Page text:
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Winter 2021: Pandemic Politics - From Lockdown to Liberation (Virtual)

"Pandemic Politics: From Lockdown to Liberation” is a Detroit community-based course that welcomes participation by the general public, including college students from both U-M and Wayne State University. The class is hosted and developed by a partnership among: the General Baker Institute (a non-profit community-based organization located in NW Detroit) faculty in the U-M Semester in Detroit Program, and faculty from the Wayne State University Department of African-American Studies and the Damon Keith Center for Civil Rights. This class is made possible with generous support provided by the Michigan-Mellon Project on the Egalitarian Metropolis, College of LSA & A. Alfred Taubman College of. Architecture and Urban Planning.

The minicourse will explore contemporary and historical intersections between public health and structural racism - both in Detroit and throughout U.S. society more broadly. Each week, we will be joined by Detroit activist-scholars who will help everyone more deeply understand what is happening today in Detroit and in our country more broadly. 

In addition to the class content described above, U-M students who register for the 1-credit mini-course will also have the opportunity to meet and to learn from some of the veteran Detroit activists who are building the General Baker Institute (GBI). The organization recently opened its new community center in NW Detroit to honor the legacy of General Gordon Baker Jr., one of the most important labor and community activists in modern Detroit history.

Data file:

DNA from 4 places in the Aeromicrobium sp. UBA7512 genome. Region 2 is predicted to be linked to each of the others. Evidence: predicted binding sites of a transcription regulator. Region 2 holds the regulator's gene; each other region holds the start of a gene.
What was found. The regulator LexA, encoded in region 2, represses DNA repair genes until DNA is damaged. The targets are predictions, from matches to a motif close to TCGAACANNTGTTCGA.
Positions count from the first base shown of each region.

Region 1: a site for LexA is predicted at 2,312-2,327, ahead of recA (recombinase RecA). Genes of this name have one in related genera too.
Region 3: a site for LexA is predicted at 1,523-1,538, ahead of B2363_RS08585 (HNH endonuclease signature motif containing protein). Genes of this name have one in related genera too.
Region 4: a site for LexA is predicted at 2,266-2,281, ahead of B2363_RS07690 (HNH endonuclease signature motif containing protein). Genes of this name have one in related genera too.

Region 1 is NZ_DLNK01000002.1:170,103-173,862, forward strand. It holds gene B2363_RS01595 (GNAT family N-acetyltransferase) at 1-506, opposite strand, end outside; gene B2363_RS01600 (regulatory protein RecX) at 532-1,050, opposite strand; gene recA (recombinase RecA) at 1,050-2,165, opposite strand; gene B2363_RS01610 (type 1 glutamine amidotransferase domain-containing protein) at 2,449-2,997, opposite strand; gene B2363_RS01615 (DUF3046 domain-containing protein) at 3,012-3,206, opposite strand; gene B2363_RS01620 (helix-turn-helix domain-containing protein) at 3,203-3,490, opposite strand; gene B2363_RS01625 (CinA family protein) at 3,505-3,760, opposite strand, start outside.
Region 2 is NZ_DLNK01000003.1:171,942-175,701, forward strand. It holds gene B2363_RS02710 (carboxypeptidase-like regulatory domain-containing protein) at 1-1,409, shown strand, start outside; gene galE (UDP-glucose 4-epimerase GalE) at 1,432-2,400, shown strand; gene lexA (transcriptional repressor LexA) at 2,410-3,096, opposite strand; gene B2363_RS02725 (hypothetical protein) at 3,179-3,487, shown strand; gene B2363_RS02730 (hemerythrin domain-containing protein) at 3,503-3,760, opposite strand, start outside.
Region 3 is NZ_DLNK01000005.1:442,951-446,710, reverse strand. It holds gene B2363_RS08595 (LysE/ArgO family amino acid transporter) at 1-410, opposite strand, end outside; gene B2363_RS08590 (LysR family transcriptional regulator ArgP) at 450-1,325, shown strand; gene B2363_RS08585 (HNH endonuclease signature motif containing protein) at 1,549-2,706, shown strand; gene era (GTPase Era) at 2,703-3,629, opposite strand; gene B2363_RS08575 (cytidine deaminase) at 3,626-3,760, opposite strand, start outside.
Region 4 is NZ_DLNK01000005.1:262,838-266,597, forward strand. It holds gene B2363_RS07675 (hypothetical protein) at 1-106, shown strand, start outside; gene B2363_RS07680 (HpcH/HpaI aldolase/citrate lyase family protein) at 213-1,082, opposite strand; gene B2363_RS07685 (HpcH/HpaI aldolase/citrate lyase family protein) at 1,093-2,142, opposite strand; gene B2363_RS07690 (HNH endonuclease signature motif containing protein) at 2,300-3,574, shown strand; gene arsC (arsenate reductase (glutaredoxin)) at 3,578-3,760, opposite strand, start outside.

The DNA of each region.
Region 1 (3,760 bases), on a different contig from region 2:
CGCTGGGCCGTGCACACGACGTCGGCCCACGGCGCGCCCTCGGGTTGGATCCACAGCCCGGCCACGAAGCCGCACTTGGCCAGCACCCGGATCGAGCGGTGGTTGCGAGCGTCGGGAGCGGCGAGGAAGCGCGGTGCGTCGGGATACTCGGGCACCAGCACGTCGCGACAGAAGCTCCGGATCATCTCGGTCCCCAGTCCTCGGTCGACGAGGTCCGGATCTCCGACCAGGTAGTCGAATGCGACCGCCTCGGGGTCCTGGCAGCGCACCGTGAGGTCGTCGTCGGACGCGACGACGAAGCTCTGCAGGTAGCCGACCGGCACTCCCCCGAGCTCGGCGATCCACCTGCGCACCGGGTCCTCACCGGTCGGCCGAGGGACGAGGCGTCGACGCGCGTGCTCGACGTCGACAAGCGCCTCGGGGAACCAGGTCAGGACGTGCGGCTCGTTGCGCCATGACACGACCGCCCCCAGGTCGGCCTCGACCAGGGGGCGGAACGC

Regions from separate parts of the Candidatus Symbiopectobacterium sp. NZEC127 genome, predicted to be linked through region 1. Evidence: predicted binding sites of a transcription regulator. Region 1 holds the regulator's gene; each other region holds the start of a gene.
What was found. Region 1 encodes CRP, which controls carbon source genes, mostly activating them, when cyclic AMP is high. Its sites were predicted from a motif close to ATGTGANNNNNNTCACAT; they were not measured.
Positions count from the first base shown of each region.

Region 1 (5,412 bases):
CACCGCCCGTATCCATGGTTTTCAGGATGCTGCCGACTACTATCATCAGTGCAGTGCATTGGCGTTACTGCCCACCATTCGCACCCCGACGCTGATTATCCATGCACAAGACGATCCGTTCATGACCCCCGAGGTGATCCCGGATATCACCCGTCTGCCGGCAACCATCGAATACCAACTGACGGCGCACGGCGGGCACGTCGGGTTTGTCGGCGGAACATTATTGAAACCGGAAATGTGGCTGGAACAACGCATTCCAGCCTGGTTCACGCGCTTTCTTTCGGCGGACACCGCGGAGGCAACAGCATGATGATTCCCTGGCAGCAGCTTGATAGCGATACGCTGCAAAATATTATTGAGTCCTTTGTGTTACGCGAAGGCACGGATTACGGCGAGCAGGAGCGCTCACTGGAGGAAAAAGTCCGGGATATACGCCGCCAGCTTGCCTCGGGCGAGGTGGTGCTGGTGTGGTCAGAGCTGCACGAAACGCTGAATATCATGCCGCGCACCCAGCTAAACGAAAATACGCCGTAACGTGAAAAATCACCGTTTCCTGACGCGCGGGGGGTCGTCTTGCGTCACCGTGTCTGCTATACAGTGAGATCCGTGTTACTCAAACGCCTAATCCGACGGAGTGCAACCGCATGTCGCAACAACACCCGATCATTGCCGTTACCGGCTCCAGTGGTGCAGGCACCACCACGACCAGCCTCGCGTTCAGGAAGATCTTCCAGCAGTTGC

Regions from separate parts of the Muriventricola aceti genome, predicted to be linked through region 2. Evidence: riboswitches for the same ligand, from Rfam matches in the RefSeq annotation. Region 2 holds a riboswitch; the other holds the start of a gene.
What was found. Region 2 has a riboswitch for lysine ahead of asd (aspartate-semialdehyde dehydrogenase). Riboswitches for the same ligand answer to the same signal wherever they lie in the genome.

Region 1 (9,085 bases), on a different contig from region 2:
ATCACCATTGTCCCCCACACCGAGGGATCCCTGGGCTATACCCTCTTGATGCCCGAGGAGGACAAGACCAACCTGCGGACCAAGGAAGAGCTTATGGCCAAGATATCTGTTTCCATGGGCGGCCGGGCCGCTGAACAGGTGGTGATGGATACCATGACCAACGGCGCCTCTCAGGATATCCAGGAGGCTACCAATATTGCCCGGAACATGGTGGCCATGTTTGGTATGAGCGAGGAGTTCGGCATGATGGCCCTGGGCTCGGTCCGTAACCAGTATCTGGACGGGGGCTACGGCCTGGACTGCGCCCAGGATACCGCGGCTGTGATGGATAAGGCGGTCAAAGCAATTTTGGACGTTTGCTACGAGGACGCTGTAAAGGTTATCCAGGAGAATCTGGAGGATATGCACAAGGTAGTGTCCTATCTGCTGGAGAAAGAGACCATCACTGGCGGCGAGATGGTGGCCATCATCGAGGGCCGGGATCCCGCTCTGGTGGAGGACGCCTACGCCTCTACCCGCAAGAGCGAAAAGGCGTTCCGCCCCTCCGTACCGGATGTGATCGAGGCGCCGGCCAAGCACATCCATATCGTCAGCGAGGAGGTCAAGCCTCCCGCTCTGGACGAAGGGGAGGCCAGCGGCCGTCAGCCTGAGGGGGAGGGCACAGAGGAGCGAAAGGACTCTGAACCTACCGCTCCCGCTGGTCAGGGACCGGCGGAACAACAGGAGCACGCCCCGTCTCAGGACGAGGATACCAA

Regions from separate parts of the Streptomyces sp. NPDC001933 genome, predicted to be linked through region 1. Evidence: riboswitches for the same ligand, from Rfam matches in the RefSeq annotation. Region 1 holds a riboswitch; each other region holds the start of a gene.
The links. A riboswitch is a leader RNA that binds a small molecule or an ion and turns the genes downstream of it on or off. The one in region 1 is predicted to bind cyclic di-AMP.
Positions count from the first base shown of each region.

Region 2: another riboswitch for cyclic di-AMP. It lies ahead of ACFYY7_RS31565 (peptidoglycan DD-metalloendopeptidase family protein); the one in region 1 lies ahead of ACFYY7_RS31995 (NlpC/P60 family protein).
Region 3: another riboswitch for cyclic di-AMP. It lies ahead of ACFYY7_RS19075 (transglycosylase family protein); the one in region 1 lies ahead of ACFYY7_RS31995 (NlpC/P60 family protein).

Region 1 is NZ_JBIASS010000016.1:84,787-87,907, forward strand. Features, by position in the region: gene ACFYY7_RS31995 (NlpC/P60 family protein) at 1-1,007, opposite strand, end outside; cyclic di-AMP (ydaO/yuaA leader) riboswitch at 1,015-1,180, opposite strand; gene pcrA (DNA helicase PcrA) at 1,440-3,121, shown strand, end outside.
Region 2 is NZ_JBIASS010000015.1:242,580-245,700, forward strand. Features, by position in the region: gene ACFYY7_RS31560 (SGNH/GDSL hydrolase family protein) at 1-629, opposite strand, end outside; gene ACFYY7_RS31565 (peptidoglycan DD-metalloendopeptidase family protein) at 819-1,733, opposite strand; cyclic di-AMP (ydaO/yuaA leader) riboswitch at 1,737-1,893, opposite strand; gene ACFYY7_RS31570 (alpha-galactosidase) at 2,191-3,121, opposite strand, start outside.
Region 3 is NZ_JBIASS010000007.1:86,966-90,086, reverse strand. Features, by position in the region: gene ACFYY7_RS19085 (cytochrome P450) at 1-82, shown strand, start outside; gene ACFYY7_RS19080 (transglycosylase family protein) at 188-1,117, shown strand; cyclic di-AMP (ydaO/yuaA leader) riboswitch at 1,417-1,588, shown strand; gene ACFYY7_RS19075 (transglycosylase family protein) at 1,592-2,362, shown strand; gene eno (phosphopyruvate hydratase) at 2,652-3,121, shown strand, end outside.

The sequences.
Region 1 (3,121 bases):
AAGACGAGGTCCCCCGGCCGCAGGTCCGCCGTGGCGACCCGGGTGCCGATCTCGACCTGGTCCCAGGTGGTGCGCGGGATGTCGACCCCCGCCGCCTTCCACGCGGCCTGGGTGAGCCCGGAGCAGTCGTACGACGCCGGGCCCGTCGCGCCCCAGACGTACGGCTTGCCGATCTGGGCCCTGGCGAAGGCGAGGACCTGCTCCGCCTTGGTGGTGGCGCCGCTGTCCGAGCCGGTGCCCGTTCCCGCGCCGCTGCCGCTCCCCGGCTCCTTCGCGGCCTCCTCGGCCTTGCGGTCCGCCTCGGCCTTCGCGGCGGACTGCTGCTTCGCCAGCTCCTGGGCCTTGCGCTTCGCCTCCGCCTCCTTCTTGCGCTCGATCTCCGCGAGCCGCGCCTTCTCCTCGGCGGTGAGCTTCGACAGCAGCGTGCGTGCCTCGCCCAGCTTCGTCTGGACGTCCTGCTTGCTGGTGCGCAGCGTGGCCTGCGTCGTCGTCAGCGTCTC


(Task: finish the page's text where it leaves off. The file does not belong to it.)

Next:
For more information about this public series, please contact Craig Regester, Semester in Detroit Associate Director, at 313-505-5185 or email: Session themes are outlined below, and the speakers will be announced (as well as suggested reading materials) on this website closer to the session dates.

Watch classes live & catch up on previous sessions on the General Baker Institute's Youtube channel.

February 10th - Structural Racism and Public Health: A Way Forward?

Racism has been declared a public Health emergency, but this has been given little analytic content.  "Structural racism and public health: A way forward?" takes up this challenge. Professor Peter Hammer explores the relationship between spatial-structural racism and the social and economic determinants of health.  Water shutoffs in Detroit are taken as a case study.   Monica Lewis Patrick, Dr. Nadia Gaber and Dr. Emily Kutil lift up the work of the We The People of Detroit Community Research Collaborative. They will discuss the geography of water shutoffs in Detroit, including new research about how shutoffs have shaped the COVID-19 pandemic. Martina Guzman, the Damon J. Keith Civil Rights Center Racial Equity Media Fellow provides a global perspective juxtaposing water shutoffs in Detroit and South Africa.  

Suggested reading:

February 17th - Racism and Medicine: A History